Avionics News July 2017 - 43
is an aircraft owner and wants to learn about maintaining his
aircraft's avionics systems.
We will have our next cohort of students beginning this fall.
We have the capacity for 20 students in each two-quarter cohort
with a total capacity of 40 annually. I'm confident we will fill
those classes as we move forward.
Avionics News: No doubt that's very encouraging for
you and other schools in the area.
Prosch: It is. Avionics and coupling it with the A&P
license is a great career with great opportunities.
Avionics News: Speaking of opportunities, what is the
typical yearly salary for one of your graduates?
Prosch: In our region, if a student earns an avionics certificate and does not have an A&P license, avionics manufacturers will start them at about $17 per hour. However, based on
any industry experience, it could be higher. One of our partners
stated they start at $17 per hour and would go up to $25 per
hour based on background experience of the employee. All our
region's avionics manufacturers are in that salary range.
Regarding the airlines, United said that under its new
contract, it is hiring A&Ps at around $26 per hour, and that is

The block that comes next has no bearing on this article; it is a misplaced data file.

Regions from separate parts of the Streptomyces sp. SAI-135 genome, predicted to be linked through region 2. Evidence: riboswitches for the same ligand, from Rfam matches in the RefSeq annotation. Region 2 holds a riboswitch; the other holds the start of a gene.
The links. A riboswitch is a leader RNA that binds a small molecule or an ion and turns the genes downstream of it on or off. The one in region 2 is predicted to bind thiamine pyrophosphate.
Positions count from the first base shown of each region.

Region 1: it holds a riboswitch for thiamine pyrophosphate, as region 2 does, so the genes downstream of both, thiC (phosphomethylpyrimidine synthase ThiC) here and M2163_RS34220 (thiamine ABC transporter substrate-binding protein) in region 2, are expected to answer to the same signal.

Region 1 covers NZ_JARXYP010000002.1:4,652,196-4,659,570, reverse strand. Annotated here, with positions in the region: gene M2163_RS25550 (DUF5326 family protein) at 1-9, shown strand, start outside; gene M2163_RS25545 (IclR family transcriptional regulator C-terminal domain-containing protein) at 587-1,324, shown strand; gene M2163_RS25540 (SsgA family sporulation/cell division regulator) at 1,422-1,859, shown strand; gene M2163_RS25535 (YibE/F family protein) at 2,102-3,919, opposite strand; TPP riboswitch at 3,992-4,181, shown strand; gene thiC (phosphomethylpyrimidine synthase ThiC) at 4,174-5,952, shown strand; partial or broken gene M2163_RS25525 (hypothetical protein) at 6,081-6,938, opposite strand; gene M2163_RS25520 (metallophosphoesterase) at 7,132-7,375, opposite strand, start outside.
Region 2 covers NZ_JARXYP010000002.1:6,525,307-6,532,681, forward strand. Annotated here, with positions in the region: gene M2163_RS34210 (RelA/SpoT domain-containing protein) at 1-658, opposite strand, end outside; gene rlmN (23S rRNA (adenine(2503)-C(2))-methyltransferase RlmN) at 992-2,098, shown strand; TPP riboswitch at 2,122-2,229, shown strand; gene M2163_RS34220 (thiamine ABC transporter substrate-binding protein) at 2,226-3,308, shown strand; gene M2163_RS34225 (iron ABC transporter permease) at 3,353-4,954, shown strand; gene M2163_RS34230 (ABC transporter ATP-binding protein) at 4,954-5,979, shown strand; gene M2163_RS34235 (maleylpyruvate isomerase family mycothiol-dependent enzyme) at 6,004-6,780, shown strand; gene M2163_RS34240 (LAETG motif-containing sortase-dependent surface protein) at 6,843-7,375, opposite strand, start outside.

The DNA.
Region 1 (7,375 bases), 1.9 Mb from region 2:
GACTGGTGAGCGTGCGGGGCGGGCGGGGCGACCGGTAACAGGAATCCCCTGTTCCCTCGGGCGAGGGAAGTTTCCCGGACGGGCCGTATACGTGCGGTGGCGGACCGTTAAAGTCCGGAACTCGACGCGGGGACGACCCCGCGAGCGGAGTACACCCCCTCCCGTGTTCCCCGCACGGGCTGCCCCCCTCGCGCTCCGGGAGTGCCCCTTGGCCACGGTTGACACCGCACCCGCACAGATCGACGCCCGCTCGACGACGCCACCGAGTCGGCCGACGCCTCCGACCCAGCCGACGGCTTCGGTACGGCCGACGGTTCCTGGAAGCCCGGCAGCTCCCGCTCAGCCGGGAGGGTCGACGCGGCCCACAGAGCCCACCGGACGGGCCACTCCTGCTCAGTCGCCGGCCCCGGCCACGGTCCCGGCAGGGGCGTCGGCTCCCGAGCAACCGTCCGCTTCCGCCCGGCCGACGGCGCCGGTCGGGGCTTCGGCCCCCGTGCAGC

before avionics training. Delta has a different model - with an
A&P and the avionics certificate, and working on the flight
line, a technician will start at about $30 per hour. The median
salary for avionics techs with an A&P in our region is almost
$37 per hour.
In Delta's case, technicians move quickly up the salary track.
Within three years, they're typically making six figures, and in a
few cases, had A&P mechanics making over $200,000 last year.
For A&P mechanics with avionics certification, it is a lucrative
field, and that's just within the aviation industry. Other industries
are always after avionics trained technicians with an A&P.
Students are taught specific skills and held to a high standard
for licensure. This appeals to other industries, including rail,
subway and automotive.
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